Block on Trump's Asylum Ban Upheld by Supreme Court
In a sharply divided 5-4 opinion, the Supreme Court today slapped down a New York law limiting the legal avenues available for prisoner civil rights lawsuits against corrections officers.
Courts across the nation are no strangers to lawsuits brought by prisoners against corrections officers, wardens, judges, and sometimes pretty much anyone in the justice system they may feel is responsible for their plight. Considering that inmates do have quite a bit of time on their hands, perhaps it isn't too surprising that some are able to spend chunks of this time pursuing legal redress for perceived or real wrongs.
This was precisely why New York enacted Correction Law section 24.3, which as explained by the state's Attorney General, was designed to "further New York's legitimate interest in minimizing the disruptive effect of prisoner damages claims against correction employees, many of which are frivolous and vexatious."
However "frivolous" and "vexatious" they may be, the Supreme Court's ruling today found that the statute ran afoul of the Supremacy Clause, a provision which makes federal laws and the Constitution "supreme" over conflicting state laws. This is because the federal civil rights statute often used by prisoners suing corrections officers is actually the same law used by just about anyone raising federal civil rights claims.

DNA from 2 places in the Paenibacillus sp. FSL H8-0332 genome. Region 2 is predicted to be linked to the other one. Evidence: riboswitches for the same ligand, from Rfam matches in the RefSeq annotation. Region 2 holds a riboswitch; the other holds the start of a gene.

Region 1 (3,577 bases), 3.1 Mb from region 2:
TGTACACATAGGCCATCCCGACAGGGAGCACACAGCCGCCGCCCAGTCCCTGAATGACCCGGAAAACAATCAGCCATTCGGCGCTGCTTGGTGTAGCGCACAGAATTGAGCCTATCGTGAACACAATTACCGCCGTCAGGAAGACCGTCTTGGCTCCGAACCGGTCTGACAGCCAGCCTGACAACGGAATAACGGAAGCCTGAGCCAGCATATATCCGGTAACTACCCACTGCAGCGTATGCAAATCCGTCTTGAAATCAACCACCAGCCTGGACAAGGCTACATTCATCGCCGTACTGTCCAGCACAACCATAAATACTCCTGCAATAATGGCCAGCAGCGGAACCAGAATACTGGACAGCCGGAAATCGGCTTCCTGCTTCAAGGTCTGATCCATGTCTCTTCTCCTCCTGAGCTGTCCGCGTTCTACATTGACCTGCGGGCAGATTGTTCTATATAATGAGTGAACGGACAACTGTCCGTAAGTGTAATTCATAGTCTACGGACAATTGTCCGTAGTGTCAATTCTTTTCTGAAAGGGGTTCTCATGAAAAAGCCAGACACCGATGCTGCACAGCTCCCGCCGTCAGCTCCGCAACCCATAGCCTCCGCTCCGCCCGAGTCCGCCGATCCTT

For this reason, the Supreme Court found that New York's effort to single out these types of prisoner civil rights lawsuits was impermissible. The Court noted that New York's was "a law designed to shield a particular class of defendants (correction officers) from a particular type of liability (damages) brought by a particular class of plaintiffs (prisoners)" and thus was "effectively an immunity statute" concealed as a statute giving prisoners a different place to sue than everyone else. Of course, for taxpayers who have to foot the bills in the processing and handling of the numerous claims (many of which are actually frivolous) this might not be such welcome news. At the same time, it should be noted that sometimes prisoners' civil rights cases do sometimes uncover and correct serious, recurring problems in the correctional system.
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